Wednesday, April 27, 2016

Burned Up: Annihilationism versus Eternal Conscious Punishment

I used to believe that God would torture the unrighteous in Hell forever.  I grew up in churches and I attended a Bible Seminary which taught that view.  I myself believed it and taught it to others.  But as a result of much in depth Bible study, supplemented by reading multiple books by Christian authors with various views on Hell, I have changed my view.  I now am convinced that the Bible teaches that the unrighteous will be resurrected, stand before the judgment seat of Christ, be judged according to what they have done, be cast into Hell, will experience some finite amount of conscious suffering in the process, and will eventually be burned “to ashes” (2 Peter 2:6), “destroyed” (Matthew 10:28), “perish” (John 3:16), and experience “second death” (Revelation 21:8) in such a way that they will forever cease to be conscious, thinking people.

The view described above is often called “annihilationism”.  I just preached a two part sermon on this topic. Here are the links on YouTube:

Part 1:

Part 2:

Even if Annihilationism is True, Why is it Important?

The simplest answer is that annihilationism is in the Bible.  The timing for my two messages was based on the fact that this topic came up in the book of Luke, which I am preaching through verse by verse.

But there is nothing wrong with trying to further understand why this particular Biblical truth is important in the lives of people.

The fundamental problem with believing that God tortures unsaved people forever in Hell is that this view is inconsistent with the truth that God is entirely good, loving, holy, and just.

I understand that this inconsistency does not bother many Christians.  Some Christians deal with the inconsistency by avoiding thinking about it.  Some have come up with various rationalizations and (failed) attempts to explain how it is actually just and right for God to torture the unsaved forever.  But for other people, this inconsistency has created real and severe problems.

Here are some ways this inconsistency affects people in real life:

1.  Some people have rejected Christianity and the Bible in part because they say that any God who would torture forever those who reject Him must be unjust and cruel.  I have heard atheists say this with great passion.  (To hear an example of an atheist who is greatly bothered by the inconsistency of eternal conscious torment, you may listen to minutes 32-42 of an onlinedebate here. There are many other examples.)

2.  Some Christians have embraced theological liberalism/postmodernism and the many errors associated with that outlook in part as a reaction against the idea that God would torture people forever.  A good example is Rob Bell in his book “Love Wins”.  There are many other examples. Far from being a step towards universalism or theological compromise of some kind, the Biblical truth of annihilationism is a strong defense against these errors.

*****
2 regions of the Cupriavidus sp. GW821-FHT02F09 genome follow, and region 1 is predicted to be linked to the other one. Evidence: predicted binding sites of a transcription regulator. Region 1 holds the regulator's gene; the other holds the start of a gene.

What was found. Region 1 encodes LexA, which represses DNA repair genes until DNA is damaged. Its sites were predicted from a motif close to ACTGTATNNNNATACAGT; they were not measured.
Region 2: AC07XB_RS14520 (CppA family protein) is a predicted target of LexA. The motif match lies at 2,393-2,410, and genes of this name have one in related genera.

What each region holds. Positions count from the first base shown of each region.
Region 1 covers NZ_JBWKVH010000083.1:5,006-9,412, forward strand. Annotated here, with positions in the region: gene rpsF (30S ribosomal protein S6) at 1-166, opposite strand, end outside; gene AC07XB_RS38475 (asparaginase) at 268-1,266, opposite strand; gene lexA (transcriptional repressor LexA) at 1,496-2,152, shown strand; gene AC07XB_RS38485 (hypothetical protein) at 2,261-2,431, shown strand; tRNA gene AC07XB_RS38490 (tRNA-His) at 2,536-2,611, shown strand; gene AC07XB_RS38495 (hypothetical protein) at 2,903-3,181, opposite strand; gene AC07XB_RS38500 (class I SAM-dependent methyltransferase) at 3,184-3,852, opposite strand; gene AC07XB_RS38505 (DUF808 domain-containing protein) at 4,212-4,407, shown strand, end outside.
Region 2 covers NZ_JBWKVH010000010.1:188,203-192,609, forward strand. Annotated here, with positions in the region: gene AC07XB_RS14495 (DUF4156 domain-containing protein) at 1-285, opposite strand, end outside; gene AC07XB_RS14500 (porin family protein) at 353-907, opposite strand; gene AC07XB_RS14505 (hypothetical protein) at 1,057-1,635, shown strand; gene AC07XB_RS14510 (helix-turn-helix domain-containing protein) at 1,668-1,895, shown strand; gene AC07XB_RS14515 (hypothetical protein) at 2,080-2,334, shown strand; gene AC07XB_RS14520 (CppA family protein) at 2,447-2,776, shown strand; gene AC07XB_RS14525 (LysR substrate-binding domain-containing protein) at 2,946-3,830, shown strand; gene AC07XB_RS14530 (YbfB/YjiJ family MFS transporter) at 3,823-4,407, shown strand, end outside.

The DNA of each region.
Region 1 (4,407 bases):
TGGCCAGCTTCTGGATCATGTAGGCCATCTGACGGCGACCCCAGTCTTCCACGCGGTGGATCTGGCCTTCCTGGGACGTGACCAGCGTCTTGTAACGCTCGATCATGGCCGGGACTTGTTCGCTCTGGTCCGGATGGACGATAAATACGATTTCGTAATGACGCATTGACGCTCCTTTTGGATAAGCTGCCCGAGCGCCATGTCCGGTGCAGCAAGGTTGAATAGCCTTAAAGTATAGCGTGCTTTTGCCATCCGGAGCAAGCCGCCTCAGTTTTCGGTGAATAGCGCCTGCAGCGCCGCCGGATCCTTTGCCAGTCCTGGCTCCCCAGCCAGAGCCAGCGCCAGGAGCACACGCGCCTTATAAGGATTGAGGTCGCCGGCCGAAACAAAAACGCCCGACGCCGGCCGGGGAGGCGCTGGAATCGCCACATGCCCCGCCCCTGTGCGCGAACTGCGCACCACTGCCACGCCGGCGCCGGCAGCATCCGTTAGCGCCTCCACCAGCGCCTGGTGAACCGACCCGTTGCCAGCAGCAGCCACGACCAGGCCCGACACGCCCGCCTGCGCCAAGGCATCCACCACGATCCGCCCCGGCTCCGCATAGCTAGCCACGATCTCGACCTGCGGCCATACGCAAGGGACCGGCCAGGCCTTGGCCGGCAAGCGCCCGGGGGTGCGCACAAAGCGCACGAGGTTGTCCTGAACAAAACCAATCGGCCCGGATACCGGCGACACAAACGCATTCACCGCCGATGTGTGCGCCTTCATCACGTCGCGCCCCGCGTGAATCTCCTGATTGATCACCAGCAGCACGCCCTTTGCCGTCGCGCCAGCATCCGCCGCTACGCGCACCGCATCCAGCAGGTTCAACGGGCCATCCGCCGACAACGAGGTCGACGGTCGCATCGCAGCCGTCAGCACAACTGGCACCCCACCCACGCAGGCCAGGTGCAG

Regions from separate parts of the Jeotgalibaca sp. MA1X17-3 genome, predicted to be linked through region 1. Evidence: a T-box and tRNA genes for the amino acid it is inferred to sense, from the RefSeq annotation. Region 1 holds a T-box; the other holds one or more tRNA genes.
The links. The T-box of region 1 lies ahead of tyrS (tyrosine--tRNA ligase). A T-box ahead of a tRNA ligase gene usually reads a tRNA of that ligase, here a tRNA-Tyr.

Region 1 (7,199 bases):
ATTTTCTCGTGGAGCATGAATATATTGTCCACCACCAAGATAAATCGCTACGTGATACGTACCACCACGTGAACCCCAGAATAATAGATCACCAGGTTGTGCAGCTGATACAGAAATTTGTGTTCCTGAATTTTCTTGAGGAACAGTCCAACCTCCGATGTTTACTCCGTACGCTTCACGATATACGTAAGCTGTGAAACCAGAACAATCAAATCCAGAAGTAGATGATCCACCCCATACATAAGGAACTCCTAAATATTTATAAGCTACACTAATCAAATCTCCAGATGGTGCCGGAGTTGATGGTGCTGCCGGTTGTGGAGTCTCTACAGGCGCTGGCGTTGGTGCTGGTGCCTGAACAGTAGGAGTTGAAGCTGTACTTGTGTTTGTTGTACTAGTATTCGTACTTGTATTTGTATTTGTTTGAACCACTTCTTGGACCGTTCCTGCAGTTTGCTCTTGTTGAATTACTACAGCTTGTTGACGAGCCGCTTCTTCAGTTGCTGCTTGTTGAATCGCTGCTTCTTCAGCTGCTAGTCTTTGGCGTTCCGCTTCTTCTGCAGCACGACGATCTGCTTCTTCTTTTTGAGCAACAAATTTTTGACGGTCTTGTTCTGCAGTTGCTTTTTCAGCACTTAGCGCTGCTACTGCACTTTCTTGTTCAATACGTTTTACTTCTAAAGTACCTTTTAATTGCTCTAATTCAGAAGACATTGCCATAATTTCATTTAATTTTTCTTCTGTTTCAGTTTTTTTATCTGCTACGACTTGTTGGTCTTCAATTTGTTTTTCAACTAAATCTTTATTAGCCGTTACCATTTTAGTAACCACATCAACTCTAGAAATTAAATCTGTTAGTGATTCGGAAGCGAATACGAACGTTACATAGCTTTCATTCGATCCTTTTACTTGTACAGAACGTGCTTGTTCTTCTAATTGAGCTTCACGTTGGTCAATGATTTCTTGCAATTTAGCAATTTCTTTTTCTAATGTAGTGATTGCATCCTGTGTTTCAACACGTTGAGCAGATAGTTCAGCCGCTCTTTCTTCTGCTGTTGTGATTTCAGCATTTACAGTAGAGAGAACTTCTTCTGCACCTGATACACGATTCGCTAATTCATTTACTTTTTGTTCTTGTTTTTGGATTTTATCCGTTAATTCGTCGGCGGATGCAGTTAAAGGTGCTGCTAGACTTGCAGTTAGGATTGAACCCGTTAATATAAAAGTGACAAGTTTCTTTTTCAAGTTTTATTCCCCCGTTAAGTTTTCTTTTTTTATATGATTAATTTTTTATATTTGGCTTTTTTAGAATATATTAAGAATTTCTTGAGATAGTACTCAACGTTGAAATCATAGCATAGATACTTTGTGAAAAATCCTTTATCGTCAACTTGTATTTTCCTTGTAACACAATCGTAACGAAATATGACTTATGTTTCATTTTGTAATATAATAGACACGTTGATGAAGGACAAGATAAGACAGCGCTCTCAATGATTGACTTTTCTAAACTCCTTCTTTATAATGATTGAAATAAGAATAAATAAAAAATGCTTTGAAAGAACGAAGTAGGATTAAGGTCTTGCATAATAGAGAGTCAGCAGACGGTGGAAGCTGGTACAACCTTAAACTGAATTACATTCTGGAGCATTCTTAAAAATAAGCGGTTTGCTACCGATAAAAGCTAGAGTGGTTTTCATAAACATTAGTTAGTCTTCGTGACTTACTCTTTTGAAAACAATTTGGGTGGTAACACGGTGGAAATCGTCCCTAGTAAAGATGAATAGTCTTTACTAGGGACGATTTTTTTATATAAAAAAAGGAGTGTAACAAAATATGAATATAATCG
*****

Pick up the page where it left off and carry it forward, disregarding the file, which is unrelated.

3.  While some orthodox Christians are not bothered by the inconsistency of a good God who would torture people for more than a hundred trillion years for sins committed in one short lifetime, others are understandably deeply disturbed by this thought.  The famous theologian John Stott, whom God used mightily to promote missions and evangelism, wrote this concerning the wrong belief that God will torture people forever:

Well, emotionally, I find the concept intolerable and do not understand how people can live with it without either cauterising their feelings or cracking under the strain. But our emotions are a fluctuating, unreliable guide to truth and must not be exalted to the place of supreme authority in determining it. As a committed Evangelical, my question must be—and is—not what does my heart tell me, but what does God's word say? And in order to answer this question, we need to survey the biblical material afresh and to open our minds (not just our hearts) to the possibility that Scripture points in the direction of annihilation, and that 'eternal conscious torment' is a tradition which has to yield to the supreme authority of Scripture.

You can read the rest of Stott’s short essay on annihilationism online here.

I really believe that taking ninety minutes to listen to my two sermons on this topic will be time well spent.  In fact, my sermon is just a brief introduction to the Biblical evidence for annihilationism.  If you want more . . .

Resources for Further Study

The best resource for studying this topic is of course your own Bible combined with prayerfully seeking God’s truth.  God also uses other Christians to help us understand the Bible, so I also recommend these resources.

1.  By far the most in depth resource on this topic is “TheFire that Consumes” by Edward Fudge.

2.  There is a website with a massive amount of discussion and resources related to annihilationism.  It is .


May God bless us all as we seek His truth.


Hebrews 13:16 And do not forget to do good and to share with others . . .


  1. Great courageous message! God bless you Brother

  2. Awesome treatment of this controversial topic. The verse about 'handing him over to the torturers' about those who won't forgive is the one that troubles me the most.